May 31, 2021
June 22, 2021
Following an encouraging three-year trend, discrimination charges are down this year. This is according to the latest Equal Employment Opportunity Commission (EEOC) report. Still, there were 67,448 new charges in 2020. And, the EEOC Chair has said the pandemic has had a disproportionate impact on minority groups.
Clearly, there’s still work to be done. Here, you’ll find the crucial information you need to know about when and how to file an Equal Employment Opportunity (EEO-1) report, and what steps you can take to remain compliant with the Office of Federal Contract Compliance Programs (OFCCP).
The report, also referred to as the Standard Form 100, is for:
Companies that have 100 or more employees, including if you are affiliated with or owned by a company with more than 100 employees in total, but not including:
Contractors with 50 or more employees, and that are prime contractors or first-tier subcontractors, and:
The info these employers must provide is racial/ethnic and gender data by job categories. This is known as Component 1 data. At the time of writing, the collection of Component 2 data — working hours and pay rate — has been suspended. Employers should not expect to provide this information in the EEO-1 report.
To start with, if you haven’t already, register and make an account to access the filing system online. You’ll need to gather this data by location if your company is a multi-establishment business, with data per location of 50 or more employees as well as your headquarters, and a consolidated report.
Ideally, you want to offer accurate self-identified data. The best time to request this information from your employees is during onboarding. JazzHR’s Applicant Tracking System allows you to automatically include relevant questions for all jobs, as well.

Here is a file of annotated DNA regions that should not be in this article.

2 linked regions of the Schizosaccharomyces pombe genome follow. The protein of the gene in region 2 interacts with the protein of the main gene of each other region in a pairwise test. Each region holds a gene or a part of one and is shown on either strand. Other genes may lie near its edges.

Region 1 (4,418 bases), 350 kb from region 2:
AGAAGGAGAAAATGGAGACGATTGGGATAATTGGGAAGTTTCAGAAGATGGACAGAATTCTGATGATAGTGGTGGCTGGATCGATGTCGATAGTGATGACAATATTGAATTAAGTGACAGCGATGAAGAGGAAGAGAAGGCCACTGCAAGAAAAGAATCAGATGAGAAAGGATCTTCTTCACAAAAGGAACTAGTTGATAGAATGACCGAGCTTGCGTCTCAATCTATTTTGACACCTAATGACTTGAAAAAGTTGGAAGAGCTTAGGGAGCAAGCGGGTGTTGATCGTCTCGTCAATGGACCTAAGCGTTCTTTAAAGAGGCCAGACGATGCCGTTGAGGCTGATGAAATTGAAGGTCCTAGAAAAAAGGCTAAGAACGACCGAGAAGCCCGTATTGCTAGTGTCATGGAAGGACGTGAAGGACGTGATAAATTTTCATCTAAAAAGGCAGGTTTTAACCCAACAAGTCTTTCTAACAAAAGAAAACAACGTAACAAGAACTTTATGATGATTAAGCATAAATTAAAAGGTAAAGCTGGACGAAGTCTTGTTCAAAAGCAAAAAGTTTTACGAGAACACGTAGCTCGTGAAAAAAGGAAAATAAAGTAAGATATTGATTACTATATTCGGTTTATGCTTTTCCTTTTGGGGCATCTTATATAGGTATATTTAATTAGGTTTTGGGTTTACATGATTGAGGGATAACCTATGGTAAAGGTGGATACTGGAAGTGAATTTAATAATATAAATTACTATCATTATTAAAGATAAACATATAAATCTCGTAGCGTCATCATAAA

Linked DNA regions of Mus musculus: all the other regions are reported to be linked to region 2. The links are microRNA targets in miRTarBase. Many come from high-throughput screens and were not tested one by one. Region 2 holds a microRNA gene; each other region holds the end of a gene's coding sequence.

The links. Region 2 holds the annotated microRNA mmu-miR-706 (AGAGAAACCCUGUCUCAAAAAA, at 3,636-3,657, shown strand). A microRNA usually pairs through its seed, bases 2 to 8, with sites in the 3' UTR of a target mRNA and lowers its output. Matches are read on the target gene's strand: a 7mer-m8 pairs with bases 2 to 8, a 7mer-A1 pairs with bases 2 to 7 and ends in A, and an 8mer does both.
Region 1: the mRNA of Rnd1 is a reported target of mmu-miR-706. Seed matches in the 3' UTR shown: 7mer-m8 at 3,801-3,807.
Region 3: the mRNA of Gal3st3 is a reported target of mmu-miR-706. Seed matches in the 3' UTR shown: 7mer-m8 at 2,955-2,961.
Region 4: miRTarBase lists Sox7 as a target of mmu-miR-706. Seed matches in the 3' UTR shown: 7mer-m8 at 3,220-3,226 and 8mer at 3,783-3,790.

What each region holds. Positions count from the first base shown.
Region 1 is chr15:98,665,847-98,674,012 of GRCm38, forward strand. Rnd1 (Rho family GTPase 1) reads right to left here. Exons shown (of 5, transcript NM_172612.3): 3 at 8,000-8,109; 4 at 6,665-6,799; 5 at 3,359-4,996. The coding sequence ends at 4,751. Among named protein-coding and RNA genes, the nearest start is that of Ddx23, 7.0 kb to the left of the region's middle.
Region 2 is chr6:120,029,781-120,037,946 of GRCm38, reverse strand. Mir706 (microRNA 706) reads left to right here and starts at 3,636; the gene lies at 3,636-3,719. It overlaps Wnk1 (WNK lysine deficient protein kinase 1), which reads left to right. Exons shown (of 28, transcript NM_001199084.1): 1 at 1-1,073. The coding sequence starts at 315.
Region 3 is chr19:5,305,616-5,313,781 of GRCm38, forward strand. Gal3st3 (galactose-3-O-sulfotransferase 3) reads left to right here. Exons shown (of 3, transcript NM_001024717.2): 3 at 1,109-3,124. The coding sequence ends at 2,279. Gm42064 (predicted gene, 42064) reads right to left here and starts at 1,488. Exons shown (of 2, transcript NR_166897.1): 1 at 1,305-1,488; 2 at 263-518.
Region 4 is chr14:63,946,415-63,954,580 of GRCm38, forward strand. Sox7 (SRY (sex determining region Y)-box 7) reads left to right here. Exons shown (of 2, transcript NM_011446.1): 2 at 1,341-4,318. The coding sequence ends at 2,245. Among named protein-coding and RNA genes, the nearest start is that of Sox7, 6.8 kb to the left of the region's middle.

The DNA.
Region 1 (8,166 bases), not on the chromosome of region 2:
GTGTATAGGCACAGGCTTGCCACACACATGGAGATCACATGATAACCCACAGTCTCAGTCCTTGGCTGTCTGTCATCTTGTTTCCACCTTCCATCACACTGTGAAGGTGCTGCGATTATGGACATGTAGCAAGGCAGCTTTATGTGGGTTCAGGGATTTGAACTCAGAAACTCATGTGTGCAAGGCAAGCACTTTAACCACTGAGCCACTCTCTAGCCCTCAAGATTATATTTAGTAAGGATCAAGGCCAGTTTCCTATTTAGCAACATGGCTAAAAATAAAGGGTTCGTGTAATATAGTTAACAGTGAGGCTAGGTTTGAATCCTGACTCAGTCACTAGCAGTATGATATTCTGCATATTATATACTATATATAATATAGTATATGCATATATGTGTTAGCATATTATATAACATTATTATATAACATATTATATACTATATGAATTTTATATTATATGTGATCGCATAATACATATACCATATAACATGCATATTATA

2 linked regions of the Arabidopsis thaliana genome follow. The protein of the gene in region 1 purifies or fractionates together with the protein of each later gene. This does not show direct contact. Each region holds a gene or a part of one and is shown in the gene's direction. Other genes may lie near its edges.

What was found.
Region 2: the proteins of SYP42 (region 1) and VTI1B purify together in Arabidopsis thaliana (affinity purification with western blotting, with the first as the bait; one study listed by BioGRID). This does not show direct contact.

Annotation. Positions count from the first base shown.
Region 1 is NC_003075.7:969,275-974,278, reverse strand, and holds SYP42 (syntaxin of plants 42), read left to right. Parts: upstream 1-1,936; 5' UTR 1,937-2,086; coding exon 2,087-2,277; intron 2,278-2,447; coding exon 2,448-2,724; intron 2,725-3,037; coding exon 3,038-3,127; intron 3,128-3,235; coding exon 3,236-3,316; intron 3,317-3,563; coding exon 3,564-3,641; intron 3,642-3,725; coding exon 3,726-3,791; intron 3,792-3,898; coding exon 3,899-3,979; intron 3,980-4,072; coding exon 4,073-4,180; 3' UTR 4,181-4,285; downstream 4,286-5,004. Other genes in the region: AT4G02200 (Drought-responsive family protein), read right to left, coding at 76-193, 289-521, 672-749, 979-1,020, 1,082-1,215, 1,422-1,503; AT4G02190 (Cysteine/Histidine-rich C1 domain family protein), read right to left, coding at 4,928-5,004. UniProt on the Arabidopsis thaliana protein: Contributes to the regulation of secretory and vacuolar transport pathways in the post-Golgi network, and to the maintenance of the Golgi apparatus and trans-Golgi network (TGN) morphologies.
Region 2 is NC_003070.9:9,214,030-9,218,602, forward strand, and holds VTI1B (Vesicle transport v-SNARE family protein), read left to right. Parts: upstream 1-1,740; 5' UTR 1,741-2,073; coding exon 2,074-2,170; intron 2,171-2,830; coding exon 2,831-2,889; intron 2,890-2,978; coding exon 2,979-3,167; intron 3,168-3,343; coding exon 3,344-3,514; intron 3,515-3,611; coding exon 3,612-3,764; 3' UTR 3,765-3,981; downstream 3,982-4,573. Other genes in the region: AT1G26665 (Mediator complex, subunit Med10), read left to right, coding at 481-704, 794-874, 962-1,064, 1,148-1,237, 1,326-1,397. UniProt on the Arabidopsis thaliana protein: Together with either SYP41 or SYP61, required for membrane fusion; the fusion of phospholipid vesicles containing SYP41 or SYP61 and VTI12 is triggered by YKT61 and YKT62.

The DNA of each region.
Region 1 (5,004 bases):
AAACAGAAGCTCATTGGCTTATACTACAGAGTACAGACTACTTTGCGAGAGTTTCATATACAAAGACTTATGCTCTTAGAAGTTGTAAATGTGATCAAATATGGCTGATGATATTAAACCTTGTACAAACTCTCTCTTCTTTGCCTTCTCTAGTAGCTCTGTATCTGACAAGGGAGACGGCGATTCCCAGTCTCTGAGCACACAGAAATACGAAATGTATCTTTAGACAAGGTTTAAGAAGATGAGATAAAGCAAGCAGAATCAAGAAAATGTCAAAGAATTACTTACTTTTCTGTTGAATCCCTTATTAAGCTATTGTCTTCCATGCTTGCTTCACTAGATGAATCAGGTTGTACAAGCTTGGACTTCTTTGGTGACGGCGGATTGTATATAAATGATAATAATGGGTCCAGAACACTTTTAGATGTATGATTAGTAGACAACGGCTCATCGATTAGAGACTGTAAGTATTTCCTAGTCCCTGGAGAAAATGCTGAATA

But, employees can always decline to self-identify. In this case, the EEOC guidance is to use existing employment records or observer identification. The less guesswork, of course, the better.
Remember, you will need to do some work – unless you’re using a system that does this for you – to categorize your employees’ answers into the EEO-accepted categories for job title and race/ethnicity.
Once you file your report, keep a copy of your records for a year, in case of an audit or follow-up. Speaking of …
An EEO-1 report is mandated by Title VII of the Civil Rights Act of 1964, as amended by the Equal Employment Opportunity Act of 1972. Therefore, its use extends beyond the EEOC and is required as part of a broader landscape of regulations to ensure fair treatment of workers.
However, it’s important to remember the OFCCP requires businesses to meet legal requirements to prohibit discrimination and requires affirmative action over a range of areas that go beyond the EEO-1 report.
So, accurately filing the EEO-1 report is just the start of a comprehensive, ongoing process. Organizations must meet these high standards, or they will face heavy penalties, if an OFCCP audit finds non-compliance.